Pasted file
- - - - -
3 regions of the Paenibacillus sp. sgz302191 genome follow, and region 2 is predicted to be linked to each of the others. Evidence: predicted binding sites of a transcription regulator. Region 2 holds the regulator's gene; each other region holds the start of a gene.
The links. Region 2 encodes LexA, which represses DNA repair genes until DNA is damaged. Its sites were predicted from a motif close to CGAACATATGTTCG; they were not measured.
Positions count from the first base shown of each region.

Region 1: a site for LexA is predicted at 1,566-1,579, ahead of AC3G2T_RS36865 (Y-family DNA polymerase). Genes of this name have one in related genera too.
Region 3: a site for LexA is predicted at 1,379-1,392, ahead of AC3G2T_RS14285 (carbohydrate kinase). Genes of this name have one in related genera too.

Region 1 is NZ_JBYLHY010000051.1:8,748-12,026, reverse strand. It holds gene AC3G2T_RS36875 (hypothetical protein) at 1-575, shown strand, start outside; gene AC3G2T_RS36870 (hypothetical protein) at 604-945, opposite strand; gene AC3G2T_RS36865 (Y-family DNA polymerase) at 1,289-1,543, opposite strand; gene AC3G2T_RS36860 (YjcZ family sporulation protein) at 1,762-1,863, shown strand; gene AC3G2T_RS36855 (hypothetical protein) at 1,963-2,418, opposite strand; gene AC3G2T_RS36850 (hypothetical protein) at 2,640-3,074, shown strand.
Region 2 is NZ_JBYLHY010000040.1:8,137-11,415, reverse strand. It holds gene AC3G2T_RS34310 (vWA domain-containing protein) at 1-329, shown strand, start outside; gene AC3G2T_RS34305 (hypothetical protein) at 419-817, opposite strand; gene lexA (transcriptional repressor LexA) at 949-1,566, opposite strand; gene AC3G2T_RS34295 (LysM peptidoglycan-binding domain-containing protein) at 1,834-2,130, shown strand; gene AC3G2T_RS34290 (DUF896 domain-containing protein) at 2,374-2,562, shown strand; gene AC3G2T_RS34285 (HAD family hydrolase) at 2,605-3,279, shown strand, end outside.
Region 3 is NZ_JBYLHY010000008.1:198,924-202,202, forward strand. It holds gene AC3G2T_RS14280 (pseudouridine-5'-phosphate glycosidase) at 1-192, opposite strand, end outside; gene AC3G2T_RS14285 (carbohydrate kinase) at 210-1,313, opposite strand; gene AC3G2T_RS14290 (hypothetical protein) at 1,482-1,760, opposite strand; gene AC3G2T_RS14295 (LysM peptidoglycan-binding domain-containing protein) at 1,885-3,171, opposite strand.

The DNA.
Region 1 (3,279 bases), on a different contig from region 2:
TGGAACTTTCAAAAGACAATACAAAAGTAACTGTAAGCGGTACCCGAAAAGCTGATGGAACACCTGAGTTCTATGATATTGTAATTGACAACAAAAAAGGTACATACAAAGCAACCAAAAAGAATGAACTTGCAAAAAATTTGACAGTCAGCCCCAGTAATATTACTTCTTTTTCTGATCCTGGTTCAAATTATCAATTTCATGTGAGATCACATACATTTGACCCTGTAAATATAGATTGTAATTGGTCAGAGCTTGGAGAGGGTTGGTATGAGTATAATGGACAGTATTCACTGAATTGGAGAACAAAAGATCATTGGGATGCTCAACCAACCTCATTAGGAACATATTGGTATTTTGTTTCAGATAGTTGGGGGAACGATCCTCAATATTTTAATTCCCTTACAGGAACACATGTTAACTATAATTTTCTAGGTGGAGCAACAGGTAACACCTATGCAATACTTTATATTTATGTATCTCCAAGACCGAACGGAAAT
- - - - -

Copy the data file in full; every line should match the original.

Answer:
3 regions of the Paenibacillus sp. sgz302191 genome follow, and region 2 is predicted to be linked to each of the others. Evidence: predicted binding sites of a transcription regulator. Region 2 holds the regulator's gene; each other region holds the start of a gene.
The links. Region 2 encodes LexA, which represses DNA repair genes until DNA is damaged. Its sites were predicted from a motif close to CGAACATATGTTCG; they were not measured.
Positions count from the first base shown of each region.

Region 1: a site for LexA is predicted at 1,566-1,579, ahead of AC3G2T_RS36865 (Y-family DNA polymerase). Genes of this name have one in related genera too.
Region 3: a site for LexA is predicted at 1,379-1,392, ahead of AC3G2T_RS14285 (carbohydrate kinase). Genes of this name have one in related genera too.

Region 1 is NZ_JBYLHY010000051.1:8,748-12,026, reverse strand. It holds gene AC3G2T_RS36875 (hypothetical protein) at 1-575, shown strand, start outside; gene AC3G2T_RS36870 (hypothetical protein) at 604-945, opposite strand; gene AC3G2T_RS36865 (Y-family DNA polymerase) at 1,289-1,543, opposite strand; gene AC3G2T_RS36860 (YjcZ family sporulation protein) at 1,762-1,863, shown strand; gene AC3G2T_RS36855 (hypothetical protein) at 1,963-2,418, opposite strand; gene AC3G2T_RS36850 (hypothetical protein) at 2,640-3,074, shown strand.
Region 2 is NZ_JBYLHY010000040.1:8,137-11,415, reverse strand. It holds gene AC3G2T_RS34310 (vWA domain-containing protein) at 1-329, shown strand, start outside; gene AC3G2T_RS34305 (hypothetical protein) at 419-817, opposite strand; gene lexA (transcriptional repressor LexA) at 949-1,566, opposite strand; gene AC3G2T_RS34295 (LysM peptidoglycan-binding domain-containing protein) at 1,834-2,130, shown strand; gene AC3G2T_RS34290 (DUF896 domain-containing protein) at 2,374-2,562, shown strand; gene AC3G2T_RS34285 (HAD family hydrolase) at 2,605-3,279, shown strand, end outside.
Region 3 is NZ_JBYLHY010000008.1:198,924-202,202, forward strand. It holds gene AC3G2T_RS14280 (pseudouridine-5'-phosphate glycosidase) at 1-192, opposite strand, end outside; gene AC3G2T_RS14285 (carbohydrate kinase) at 210-1,313, opposite strand; gene AC3G2T_RS14290 (hypothetical protein) at 1,482-1,760, opposite strand; gene AC3G2T_RS14295 (LysM peptidoglycan-binding domain-containing protein) at 1,885-3,171, opposite strand.

The DNA.
Region 1 (3,279 bases), on a different contig from region 2:
TGGAACTTTCAAAAGACAATACAAAAGTAACTGTAAGCGGTACCCGAAAAGCTGATGGAACACCTGAGTTCTATGATATTGTAATTGACAACAAAAAAGGTACATACAAAGCAACCAAAAAGAATGAACTTGCAAAAAATTTGACAGTCAGCCCCAGTAATATTACTTCTTTTTCTGATCCTGGTTCAAATTATCAATTTCATGTGAGATCACATACATTTGACCCTGTAAATATAGATTGTAATTGGTCAGAGCTTGGAGAGGGTTGGTATGAGTATAATGGACAGTATTCACTGAATTGGAGAACAAAAGATCATTGGGATGCTCAACCAACCTCATTAGGAACATATTGGTATTTTGTTTCAGATAGTTGGGGGAACGATCCTCAATATTTTAATTCCCTTACAGGAACACATGTTAACTATAATTTTCTAGGTGGAGCAACAGGTAACACCTATGCAATACTTTATATTTATGTATCTCCAAGACCGAACGGAAAT